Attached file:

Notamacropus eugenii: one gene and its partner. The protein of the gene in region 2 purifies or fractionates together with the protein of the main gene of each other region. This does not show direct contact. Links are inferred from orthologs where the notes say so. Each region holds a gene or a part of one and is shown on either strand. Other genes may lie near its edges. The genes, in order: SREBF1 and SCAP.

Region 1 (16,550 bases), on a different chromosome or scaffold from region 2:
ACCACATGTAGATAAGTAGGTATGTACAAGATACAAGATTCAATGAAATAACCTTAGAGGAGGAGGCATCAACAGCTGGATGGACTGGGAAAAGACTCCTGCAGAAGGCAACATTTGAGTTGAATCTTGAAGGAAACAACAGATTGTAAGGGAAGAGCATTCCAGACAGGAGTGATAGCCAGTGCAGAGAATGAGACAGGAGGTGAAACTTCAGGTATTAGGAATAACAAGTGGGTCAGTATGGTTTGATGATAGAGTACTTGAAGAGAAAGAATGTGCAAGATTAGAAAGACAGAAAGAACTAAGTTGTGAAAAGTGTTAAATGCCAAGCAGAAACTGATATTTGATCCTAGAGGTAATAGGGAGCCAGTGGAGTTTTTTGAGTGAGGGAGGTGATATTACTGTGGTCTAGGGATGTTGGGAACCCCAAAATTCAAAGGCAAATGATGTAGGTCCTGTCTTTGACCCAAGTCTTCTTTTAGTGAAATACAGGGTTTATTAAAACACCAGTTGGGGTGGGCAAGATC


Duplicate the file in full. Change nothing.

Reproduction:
Notamacropus eugenii: one gene and its partner. The protein of the gene in region 2 purifies or fractionates together with the protein of the main gene of each other region. This does not show direct contact. Links are inferred from orthologs where the notes say so. Each region holds a gene or a part of one and is shown on either strand. Other genes may lie near its edges. The genes, in order: SREBF1 and SCAP.

Region 1 (16,550 bases), on a different chromosome or scaffold from region 2:
ACCACATGTAGATAAGTAGGTATGTACAAGATACAAGATTCAATGAAATAACCTTAGAGGAGGAGGCATCAACAGCTGGATGGACTGGGAAAAGACTCCTGCAGAAGGCAACATTTGAGTTGAATCTTGAAGGAAACAACAGATTGTAAGGGAAGAGCATTCCAGACAGGAGTGATAGCCAGTGCAGAGAATGAGACAGGAGGTGAAACTTCAGGTATTAGGAATAACAAGTGGGTCAGTATGGTTTGATGATAGAGTACTTGAAGAGAAAGAATGTGCAAGATTAGAAAGACAGAAAGAACTAAGTTGTGAAAAGTGTTAAATGCCAAGCAGAAACTGATATTTGATCCTAGAGGTAATAGGGAGCCAGTGGAGTTTTTTGAGTGAGGGAGGTGATATTACTGTGGTCTAGGGATGTTGGGAACCCCAAAATTCAAAGGCAAATGATGTAGGTCCTGTCTTTGACCCAAGTCTTCTTTTAGTGAAATACAGGGTTTATTAAAACACCAGTTGGGGTGGGCAAGATC